Shaking the Tax Season Blues
Upper Valley Senior Center Offers Volunteer Tax Assistance
As spring approaches, the dreaded April 15 filing day for federal taxes looms nearer. But does tax season have to be a source of annoyance and anxiety?
The tax preparation volunteers at the Upper Valley Senior Center in Lebanon beg to differ. These volunteers are part of the AARP Foundation Tax-Aide program, a national volunteer-driven program that offers free tax preparation help at locations throughout the county.
Each year, program volunteers set up shop in the Upper Valley Senior Center on Tuesdays from February through April 15, helping nearly 300 people complete their annual tax returns.
“It’s fun,” says Phil Bush, a volunteer at the Lebanon location. “We’ve got a great group of volunteers. Everybody helps each other. It’s a very supportive environment.”
Though the program specializes in tax needs for retirement-aged adults, their services are available to people of all ages and income levels, including Vermont and New Hampshire residents. There are limits to the complexity of returns that the volunteers will handle. “We just do simple returns,” says Bush, which generally includes Social Security, an IRA or pension, and W-2s.
For more complex returns involving stock sales or itemized deductions, the team advises individuals to seek the help of an accountant.
Interested participants should call the Upper Valley Senior Center to schedule a 75-minute appointment. Appointments are available every Tuesday from February 7 through April 11 starting at 9:45 a.m. Each appointment begins in the open area of the Upper Valley Senior Center, where applicants fill out a short form describing their income, deductions, health care coverage, and applicable tax credits.
Individuals then work one-on-one with a volunteer tax preparer who helps them fill out their tax return and seek refunds using the Tax-Aide program’s online software. Upon completion, every return is double-checked by another volunteer before being submitted.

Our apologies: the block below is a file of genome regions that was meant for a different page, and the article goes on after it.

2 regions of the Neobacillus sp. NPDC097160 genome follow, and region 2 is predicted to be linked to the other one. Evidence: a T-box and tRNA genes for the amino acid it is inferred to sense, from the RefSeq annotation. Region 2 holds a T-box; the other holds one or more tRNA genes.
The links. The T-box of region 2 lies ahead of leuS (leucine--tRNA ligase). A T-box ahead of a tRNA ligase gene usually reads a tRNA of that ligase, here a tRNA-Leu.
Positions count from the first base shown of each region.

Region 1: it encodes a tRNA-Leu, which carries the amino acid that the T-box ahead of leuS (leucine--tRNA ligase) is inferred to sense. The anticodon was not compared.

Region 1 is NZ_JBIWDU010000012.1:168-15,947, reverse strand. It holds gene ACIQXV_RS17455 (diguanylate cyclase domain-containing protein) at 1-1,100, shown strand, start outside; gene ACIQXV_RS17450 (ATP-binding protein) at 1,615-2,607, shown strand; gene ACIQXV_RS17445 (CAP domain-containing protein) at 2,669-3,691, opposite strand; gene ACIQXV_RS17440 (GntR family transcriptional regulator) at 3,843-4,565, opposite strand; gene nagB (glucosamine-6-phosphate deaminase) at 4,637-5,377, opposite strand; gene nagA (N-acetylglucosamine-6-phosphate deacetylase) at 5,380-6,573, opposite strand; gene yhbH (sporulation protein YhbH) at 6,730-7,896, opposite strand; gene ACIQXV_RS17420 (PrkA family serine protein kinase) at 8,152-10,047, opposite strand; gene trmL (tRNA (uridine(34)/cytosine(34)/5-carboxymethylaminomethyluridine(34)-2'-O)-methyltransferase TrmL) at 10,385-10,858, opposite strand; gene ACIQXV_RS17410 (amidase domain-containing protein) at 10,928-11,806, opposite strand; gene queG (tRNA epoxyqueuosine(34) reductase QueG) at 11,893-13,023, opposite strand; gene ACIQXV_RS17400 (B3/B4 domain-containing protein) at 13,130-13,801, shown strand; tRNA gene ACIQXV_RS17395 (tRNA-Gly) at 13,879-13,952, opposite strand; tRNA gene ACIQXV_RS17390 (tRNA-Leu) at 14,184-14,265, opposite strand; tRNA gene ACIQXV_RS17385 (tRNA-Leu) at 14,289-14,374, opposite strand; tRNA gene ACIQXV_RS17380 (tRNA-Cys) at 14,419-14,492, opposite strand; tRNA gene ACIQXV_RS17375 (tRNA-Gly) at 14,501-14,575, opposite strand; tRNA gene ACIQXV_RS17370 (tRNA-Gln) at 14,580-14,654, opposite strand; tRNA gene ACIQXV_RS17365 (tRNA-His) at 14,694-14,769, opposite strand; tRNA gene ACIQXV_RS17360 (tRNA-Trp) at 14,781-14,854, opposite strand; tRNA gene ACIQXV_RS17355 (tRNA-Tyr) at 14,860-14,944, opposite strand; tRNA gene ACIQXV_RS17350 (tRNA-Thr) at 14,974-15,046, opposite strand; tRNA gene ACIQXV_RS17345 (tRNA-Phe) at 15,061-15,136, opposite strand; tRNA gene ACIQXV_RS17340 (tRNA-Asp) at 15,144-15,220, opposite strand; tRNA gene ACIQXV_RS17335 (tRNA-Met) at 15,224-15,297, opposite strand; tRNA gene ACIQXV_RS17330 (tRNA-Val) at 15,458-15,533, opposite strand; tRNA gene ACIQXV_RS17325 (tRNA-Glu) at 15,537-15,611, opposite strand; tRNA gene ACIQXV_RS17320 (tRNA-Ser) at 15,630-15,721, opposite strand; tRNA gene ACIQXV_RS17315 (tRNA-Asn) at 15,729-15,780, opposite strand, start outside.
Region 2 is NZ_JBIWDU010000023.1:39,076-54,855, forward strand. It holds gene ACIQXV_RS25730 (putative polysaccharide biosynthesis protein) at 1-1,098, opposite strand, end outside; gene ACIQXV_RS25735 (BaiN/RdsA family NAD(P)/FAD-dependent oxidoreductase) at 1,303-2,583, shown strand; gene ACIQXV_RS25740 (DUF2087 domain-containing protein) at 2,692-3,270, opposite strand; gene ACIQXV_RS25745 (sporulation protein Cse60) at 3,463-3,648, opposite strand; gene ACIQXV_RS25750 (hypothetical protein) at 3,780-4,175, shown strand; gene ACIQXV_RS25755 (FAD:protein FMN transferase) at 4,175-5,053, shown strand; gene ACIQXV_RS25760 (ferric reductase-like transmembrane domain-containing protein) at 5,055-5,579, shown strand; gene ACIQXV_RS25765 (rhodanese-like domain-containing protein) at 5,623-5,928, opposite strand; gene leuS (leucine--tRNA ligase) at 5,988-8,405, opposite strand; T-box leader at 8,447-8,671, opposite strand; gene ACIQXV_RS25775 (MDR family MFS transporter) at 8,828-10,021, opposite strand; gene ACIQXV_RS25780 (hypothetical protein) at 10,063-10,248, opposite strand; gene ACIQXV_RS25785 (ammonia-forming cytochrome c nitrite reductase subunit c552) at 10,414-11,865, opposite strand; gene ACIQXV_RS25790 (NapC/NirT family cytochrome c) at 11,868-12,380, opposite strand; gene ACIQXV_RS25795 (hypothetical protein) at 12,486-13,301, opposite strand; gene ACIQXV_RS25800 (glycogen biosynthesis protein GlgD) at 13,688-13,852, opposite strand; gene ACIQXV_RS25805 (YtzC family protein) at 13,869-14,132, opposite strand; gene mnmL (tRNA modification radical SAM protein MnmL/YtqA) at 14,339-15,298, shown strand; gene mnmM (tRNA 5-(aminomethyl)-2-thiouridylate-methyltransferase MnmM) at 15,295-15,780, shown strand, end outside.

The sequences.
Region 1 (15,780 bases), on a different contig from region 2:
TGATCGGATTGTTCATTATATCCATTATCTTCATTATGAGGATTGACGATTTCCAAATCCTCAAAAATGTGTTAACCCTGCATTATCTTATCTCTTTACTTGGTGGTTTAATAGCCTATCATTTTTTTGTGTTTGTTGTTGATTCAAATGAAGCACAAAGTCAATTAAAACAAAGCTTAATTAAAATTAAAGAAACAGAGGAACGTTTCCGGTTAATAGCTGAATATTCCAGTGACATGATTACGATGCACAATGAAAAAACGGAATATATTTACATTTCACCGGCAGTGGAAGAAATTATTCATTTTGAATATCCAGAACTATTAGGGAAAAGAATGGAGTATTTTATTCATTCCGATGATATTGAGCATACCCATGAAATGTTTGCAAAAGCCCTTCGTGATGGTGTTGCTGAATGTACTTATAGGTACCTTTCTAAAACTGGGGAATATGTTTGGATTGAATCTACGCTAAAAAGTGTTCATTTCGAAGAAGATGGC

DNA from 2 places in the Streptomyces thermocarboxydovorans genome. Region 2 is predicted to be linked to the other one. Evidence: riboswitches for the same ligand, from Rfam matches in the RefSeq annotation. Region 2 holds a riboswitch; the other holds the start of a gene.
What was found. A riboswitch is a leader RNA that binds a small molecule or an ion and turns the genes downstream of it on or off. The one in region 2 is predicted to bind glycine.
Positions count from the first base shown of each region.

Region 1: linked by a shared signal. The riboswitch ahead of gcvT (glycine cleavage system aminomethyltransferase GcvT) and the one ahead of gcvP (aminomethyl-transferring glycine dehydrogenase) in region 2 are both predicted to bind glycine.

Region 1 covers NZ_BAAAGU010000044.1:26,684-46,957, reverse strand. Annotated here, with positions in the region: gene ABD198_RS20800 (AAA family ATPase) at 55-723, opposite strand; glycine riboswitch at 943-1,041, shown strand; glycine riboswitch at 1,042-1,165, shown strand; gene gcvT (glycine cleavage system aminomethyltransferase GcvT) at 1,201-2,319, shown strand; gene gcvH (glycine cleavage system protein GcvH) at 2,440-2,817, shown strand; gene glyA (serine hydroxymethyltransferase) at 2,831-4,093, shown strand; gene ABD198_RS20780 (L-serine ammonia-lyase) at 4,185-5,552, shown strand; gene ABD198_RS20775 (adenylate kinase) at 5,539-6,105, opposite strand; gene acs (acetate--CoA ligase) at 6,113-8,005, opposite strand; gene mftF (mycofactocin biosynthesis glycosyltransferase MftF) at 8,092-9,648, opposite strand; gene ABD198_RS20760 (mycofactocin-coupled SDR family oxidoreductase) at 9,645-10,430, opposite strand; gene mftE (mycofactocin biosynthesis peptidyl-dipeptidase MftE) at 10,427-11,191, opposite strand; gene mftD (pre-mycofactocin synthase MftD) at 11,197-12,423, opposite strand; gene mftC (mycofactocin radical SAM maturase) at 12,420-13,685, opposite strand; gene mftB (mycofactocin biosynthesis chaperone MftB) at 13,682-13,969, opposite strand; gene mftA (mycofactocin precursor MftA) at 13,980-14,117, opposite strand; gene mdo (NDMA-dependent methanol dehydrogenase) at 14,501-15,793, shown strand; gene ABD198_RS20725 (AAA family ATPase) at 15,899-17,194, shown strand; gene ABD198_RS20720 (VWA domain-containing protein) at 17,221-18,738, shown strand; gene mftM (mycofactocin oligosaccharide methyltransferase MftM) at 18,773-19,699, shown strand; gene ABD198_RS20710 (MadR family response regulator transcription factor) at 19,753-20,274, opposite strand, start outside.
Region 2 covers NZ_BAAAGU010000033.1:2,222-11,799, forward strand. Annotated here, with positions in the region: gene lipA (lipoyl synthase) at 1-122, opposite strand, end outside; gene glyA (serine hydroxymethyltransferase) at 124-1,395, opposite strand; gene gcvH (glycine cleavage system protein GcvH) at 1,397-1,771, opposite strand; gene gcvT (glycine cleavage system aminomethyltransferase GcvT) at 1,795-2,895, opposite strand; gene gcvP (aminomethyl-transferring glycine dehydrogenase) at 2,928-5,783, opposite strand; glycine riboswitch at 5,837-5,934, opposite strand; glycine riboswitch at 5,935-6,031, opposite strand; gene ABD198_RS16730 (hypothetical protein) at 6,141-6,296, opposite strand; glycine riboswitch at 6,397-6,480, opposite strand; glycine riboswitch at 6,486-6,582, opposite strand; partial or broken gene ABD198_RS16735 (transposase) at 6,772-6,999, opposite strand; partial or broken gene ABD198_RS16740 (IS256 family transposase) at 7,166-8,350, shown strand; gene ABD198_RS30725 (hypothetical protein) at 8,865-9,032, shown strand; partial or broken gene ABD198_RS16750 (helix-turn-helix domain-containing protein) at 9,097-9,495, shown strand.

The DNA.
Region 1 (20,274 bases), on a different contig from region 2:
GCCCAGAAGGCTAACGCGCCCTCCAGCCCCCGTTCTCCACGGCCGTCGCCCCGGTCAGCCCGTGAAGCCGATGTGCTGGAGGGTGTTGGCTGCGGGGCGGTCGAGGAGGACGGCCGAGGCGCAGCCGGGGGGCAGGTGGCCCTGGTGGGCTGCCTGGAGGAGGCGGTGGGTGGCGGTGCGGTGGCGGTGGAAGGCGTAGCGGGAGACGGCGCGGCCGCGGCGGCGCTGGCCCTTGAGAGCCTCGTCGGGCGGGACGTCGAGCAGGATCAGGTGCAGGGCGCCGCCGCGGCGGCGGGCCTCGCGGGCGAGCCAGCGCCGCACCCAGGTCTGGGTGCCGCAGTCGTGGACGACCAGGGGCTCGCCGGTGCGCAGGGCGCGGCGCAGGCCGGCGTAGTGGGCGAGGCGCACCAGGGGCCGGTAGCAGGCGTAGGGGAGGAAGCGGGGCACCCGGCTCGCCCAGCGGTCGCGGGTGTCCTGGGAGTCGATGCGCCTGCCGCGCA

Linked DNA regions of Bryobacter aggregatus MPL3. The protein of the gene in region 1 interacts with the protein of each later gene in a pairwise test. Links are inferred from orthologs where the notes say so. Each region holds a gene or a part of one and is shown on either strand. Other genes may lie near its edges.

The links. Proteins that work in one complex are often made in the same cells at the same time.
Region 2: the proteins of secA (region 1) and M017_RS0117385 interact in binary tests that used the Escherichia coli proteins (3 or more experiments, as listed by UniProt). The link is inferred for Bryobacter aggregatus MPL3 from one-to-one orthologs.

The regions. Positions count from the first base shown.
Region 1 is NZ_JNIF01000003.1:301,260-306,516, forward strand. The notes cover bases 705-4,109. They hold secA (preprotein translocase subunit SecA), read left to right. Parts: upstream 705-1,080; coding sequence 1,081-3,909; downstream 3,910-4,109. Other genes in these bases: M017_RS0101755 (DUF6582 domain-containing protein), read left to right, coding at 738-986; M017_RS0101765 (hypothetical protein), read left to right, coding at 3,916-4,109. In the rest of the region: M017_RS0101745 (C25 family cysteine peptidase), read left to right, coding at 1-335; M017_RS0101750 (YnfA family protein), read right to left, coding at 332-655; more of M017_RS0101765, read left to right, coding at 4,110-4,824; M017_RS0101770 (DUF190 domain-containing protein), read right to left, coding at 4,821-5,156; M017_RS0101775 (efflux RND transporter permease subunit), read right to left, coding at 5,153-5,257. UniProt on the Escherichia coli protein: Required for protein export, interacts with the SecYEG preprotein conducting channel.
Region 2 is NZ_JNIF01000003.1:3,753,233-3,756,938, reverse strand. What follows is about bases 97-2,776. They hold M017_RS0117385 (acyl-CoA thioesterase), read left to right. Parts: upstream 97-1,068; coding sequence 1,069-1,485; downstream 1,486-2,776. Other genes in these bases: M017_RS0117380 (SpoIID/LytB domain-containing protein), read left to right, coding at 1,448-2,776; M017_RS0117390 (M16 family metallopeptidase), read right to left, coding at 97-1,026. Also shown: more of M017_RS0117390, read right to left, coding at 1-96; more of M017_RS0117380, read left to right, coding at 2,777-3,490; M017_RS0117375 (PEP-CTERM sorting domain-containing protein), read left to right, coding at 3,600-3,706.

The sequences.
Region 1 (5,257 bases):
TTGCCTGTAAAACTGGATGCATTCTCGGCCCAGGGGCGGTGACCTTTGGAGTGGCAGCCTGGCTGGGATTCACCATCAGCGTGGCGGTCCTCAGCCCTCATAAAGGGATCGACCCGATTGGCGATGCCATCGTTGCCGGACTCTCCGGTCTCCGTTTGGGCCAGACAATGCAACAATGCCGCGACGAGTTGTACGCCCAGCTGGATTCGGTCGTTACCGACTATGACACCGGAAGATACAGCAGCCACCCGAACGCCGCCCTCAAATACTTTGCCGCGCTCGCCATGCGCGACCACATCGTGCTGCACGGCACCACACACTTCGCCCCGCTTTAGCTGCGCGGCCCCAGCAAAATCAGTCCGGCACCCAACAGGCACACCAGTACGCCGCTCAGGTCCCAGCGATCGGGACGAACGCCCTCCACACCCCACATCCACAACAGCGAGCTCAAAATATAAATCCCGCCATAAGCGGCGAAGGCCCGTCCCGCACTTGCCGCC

Participants should bring last year’s tax return, a photo ID, and supplemental materials including any W-2 and/or 1099 forms, 1095 health care forms, and any other relevant documentation. First-timers filing at the Senior Center should also bring Social Security cards for all persons listed on the tax return.
Working together in a common room, the eight tax preparation volunteers offer support and answer questions that arise.
“It’s a very comfortable and friendly working area,” says Peggy Mitchell, the local coordinator for the Lebanon and Claremont Tax-Aide programs. “We have our collective eight heads plus a CPA on-hand who helps with the quality review and handles more detailed questions.”
Mitchell has been volunteering with Tax-Aide for around nine years. “I had a friend who volunteered with the program who said, ‘I could use you!’ And I’ve been doing it ever since.”
Accounting experience is not necessary to become a volunteer, but being good with numbers is a big help. The backgrounds of the volunteers vary widely from business to medicine. Mitchell worked in science and business management, and Bush is a financial manager for nonprofits with an MBA. Volunteers must receive IRS certification to be eligible as a tax preparation volunteer. The Tax-Aide program provides comprehensive training every January for prospective volunteers.
The Lebanon volunteers gather together informally during the weeks before the tax season starts, working through the training materials and completing sample problems with hypothetical tax scenarios. Once they receive their IRS certification, the volunteers dive straight into work. “The first two or three times were a little nerve-wracking,” said Bush, who joined the volunteer team last year. “But there’s so much help and support from the other volunteers that you get into the swing of things pretty quickly.”
Bush learned about the volunteer opportunity through a listserv posting. He thought it sounded like an interesting challenge, so he called the Senior Center to learn more and soon got involved.
Even though working with taxes can seem intimidating, Bush and Mitchell agree that volunteering with Tax-Aide is enriching for both volunteers and taxpayers alike. “I really enjoyed the people who came in,” Bush said. “They appreciate the help, so it feels good to do it.”
Having grown up in the Upper Valley, Mitchell sees Tax-Aide as a way to contribute meaningfully to members of the community. “I see all kinds of people here that I wouldn’t see otherwise,” Mitchell said. “It’s necessary work that I can do.”
Do you have a knack with numbers and an interest in volunteering with Tax-Aide in 2018? Contact the Upper Valley Senior Center to find out more. Upper Valley Senior Center: (603) 448-4213, 10 Campbell St., Lebanon.